To the uninitiated, it would seem as if the LEGO toy brand was thrust into the limelight by last year’s The LEGO Movie, but truthfully, the beloved construction toy was always there. Now, A LEGO Brickumentary tells curious viewers everything they ever wanted to know about one of the world’s most popular toy companies.
Written and directed by Kief Davidson (Open Heart) and Daniel Junge (Saving Face) with writing help from editor Davis Coombe (Chasing Ice), A LEGO Brickumentary is much more than simply a history of the brand. Of course, the history is there, from the company’s inception in Denmark in the late forties, through its unprecedented growth rate that resulted in it becoming one of the most recognizable toys on the planet, to the brand’s dilution in the early 21st century that almost bankrupted the corporation. But, once all of that stuff is out of the way, A LEGO Brickumentary gets on with the fun stuff, examining the subculture and fanaticism that surrounds LEGO toys.
One of the greatest aspects of A Lego Brickumentary is the fact that it doesn’t take itself too seriously; it seems to recognize the fact that it is, after all, a movie about toys. Sure, it’s a legendarily successful toy, but it’s still a toy. The film is narrated by an animated LEGO minifig (voiced by Jason Bateman from the Horrible Bosses movies), and he takes the audience on a fun trip through the world of a toy that, although based on a simple idea, has endless possibilities.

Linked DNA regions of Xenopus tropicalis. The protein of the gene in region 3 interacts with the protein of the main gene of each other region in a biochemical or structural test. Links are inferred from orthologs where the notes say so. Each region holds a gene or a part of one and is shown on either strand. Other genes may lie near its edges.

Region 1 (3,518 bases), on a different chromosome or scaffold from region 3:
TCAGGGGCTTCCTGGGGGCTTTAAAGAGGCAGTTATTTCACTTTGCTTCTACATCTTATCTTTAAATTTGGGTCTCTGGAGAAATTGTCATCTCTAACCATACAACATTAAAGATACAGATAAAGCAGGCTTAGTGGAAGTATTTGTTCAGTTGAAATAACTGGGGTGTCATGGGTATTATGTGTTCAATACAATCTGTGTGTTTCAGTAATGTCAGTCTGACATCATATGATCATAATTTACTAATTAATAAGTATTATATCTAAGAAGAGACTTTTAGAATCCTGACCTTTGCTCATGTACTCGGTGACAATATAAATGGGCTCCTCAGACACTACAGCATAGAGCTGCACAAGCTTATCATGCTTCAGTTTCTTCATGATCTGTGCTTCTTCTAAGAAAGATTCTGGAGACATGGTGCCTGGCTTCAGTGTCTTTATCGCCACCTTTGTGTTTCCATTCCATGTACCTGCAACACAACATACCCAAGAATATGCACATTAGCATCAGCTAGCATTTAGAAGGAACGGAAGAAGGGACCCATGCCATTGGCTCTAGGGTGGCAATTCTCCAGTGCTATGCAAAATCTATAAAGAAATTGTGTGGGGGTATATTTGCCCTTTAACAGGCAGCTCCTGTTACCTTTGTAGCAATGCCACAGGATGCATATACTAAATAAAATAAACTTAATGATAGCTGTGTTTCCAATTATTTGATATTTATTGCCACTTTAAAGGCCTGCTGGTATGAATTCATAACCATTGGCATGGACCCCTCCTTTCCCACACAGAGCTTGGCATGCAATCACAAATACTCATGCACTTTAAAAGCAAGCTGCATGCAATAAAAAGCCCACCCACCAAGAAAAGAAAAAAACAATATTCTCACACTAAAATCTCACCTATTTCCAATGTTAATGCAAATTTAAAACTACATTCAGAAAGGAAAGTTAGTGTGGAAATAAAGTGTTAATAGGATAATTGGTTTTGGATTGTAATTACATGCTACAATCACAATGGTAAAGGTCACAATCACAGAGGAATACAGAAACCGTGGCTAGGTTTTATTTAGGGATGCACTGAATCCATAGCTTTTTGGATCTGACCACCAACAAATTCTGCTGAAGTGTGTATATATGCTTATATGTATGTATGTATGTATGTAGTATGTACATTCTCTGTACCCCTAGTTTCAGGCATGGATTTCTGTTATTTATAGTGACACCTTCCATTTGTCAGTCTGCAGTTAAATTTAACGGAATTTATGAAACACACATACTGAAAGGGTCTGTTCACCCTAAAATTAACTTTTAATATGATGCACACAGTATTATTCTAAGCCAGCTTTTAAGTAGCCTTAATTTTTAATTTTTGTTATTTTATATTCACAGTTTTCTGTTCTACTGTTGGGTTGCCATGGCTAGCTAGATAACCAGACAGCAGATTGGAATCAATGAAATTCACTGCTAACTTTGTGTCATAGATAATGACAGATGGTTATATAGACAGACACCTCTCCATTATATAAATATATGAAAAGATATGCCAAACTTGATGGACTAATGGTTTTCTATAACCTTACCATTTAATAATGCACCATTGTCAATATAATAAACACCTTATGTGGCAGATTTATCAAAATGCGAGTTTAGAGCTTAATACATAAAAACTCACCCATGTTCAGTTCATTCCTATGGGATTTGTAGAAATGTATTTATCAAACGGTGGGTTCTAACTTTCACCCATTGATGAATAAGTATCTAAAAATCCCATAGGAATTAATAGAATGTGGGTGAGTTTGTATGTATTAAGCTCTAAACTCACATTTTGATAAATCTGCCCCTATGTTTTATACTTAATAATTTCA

Highlights of the A LEGO Brickumentary include a visit to the LEGO headquarters in Denmark where the designers seemingly have the greatest job in the world – playing with LEGOs all day, a peek into the world of the LEGO Master Builders who create the exhibits for the stores and theme parks around the world, and a trip to a LEGO convention called Brick-Con where Adult Fans of LEGO (AFOLs) meet and celebrate their LEGO obsessions. The movie also spends time with a handful of stop-motion filmmakers who work exclusively with LEGOs, an enterprising young man who builds and sells custom modern weapons for LEGO sets (since, as he points out, the weapons that are included with sets are either period weapons for pirates or cowboys, or space-age laser guns), an artist who uses LEGO bricks as his primary medium, and a professor who tries to determine whether or not the number of ways that LEGO bricks can fit together is infinite. A LEGO Brickumentary explores the underbelly of the LEGO subculture, proving that the brand itself no longer controls how their product is used – the consumers do that, and they do it in intensely innovative and creative ways.
While making A LEGO Brickumentary, Davidson and Junge were given unprecedented access to the LEGO factories and design rooms, and that’s fun for the viewer to see. The movie obviously has the most to offer for hardcore LEGO fans, but even casual viewers will end up wanting to work for LEGO by the end of it. As one kid interviewed for the film puts it, “my definition of adults that play with LEGOs are just tall kids.” That pretty much sums up the target audience of A LEGO Brickumentary.